|Figure 2: Mul t iple non-caseat ing granulomas in the dermis (G) (a) H and E, ×20; (b) H and E, ×40|
Click here to view
A week later, at the time of suture removal, the patient presented with multiple typical "knife-cut" ulcers on the external genitalia, in the inguino-crural fold, interlabial creases, and natal cleft, leaving no doubt in the diagnosis of CCD [Figure 3]. Biopsy from knife cut ulcers could not be carried out since the patient was not willing to undergo the procedure. She did not have any intestinal symptoms or pain abdomen at any time in the past or present.
|Figure 3: Multiple typical "knife-cut" ulcers on the external genitalia in the inguino-crural fold, (a) interlabial creases, and (b) natal cleft|
Click here to view
On investigation, she was found to have hypochromic microcytic anemia (Hb: 10.5 gm/dl) and mild neutrophilic leucocytosis. Other relevant investigations including Mantoux test, ultrasonogram of the abdomen, and chest radiograph were not contributory. Both Enzyme-Linked ImmunoAssay (ELISA) test for HIV and VDRL test were negative.
The patient was referred to a gastroenterologist for further work up, and no gastrointestinal involvement was reported. With this background, a diagnosis of CCD was made.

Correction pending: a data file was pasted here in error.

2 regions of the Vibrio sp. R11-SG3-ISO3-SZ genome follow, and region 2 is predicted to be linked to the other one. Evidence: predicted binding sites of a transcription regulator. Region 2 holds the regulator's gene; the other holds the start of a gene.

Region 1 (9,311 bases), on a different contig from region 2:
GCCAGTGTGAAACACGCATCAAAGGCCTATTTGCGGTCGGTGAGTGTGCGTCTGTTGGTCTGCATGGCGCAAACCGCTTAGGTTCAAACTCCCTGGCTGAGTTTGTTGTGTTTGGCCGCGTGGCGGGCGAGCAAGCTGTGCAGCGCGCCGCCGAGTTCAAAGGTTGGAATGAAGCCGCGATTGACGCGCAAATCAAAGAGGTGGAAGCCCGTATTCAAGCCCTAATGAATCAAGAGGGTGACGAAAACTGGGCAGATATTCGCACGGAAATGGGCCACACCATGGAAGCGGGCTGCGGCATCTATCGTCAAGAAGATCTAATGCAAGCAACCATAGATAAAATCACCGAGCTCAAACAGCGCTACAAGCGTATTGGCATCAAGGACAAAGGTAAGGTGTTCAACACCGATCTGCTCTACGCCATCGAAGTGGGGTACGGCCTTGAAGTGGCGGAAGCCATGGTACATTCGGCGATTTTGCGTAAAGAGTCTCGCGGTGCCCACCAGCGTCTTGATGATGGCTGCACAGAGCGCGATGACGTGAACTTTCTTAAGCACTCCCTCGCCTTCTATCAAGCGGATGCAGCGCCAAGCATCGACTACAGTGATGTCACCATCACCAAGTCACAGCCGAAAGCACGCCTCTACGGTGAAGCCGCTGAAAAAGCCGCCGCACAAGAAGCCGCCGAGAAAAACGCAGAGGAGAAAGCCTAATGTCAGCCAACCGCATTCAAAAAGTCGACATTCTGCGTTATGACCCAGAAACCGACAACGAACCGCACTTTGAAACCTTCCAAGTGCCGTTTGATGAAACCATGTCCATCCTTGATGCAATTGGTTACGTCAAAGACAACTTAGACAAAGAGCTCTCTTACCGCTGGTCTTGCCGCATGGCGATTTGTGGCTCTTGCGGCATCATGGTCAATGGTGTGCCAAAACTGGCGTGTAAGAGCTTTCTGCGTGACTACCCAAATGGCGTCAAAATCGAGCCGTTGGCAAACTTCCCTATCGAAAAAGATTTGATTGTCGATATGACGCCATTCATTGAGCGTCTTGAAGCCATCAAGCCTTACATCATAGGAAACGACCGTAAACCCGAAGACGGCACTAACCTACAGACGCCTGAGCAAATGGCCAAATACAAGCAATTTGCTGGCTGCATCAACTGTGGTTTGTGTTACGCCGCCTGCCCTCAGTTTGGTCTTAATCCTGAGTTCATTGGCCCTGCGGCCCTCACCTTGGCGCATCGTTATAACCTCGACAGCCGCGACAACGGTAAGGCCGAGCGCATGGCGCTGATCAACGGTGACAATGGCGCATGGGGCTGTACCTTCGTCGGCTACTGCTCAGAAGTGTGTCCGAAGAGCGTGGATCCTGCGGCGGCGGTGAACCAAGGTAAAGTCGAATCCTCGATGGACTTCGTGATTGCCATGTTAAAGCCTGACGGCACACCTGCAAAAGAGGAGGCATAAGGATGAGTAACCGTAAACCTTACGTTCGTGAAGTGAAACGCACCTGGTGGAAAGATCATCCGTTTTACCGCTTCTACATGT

The patient was managed with metronidazole 400 mg t.i.d. for 1 week and ciprofloxacin 500 mg bid. for 10 days in addition to oral prednisolone at 30 mg/day, which was gradually tapered over a period of 6 weeks.
She reported after 2 weeks with ulcers showing signs of healing, and by 6 weeks, they resolved. Later, the patient was lost on follow-up.
However, she reappeared 2 years later with massive swellings of both the labia majora, more marked on the left labium majus. She gave a history of having had a full-term normal child, 3 months earlier, delivered by an elective lower segment caesarean section (LSCS) in view of the edema of the labia majora [Figure 4].
|Figure 4: Massive edema of genitalia more marked on the left labium majus|
Click here to view
| Discussion|| |
CCD is relatively rare with fewer than 100 cases reported in the literature.  Two-thirds of the patients were women with a mean age of onset at 34.5 years, though our patient had lesions much earlier at 20 years of age.
Vulvar involvement in CD may be by virtue of contiguity as a direct extension of intestinal involvement or non-contiguous (metastatic) in which there is no connection between the vulva and the bowel.  In a review by Andreani et al., 25% of vulvar CD did not have any intestinal involvement at the time of vulvar lesion.  It is in these cases that making a correct diagnosis becomes difficult, as was the experience of the present authors, who also missed the correct clinical diagnosis initially.
Mucocutaneous manifestations occur in up to 44% of patients,  but they do not necessarily mirror intestinal involvement  akin to our patient, who did not have any intestinal symptoms at any time. CCD can occur in association with or preceding intestinal Crohn's disease. Vulvar ulcers may precede intestinal manifestations by up to 18 years.  No intestinal involvement was found in the present case, similar to that in other reports. ,,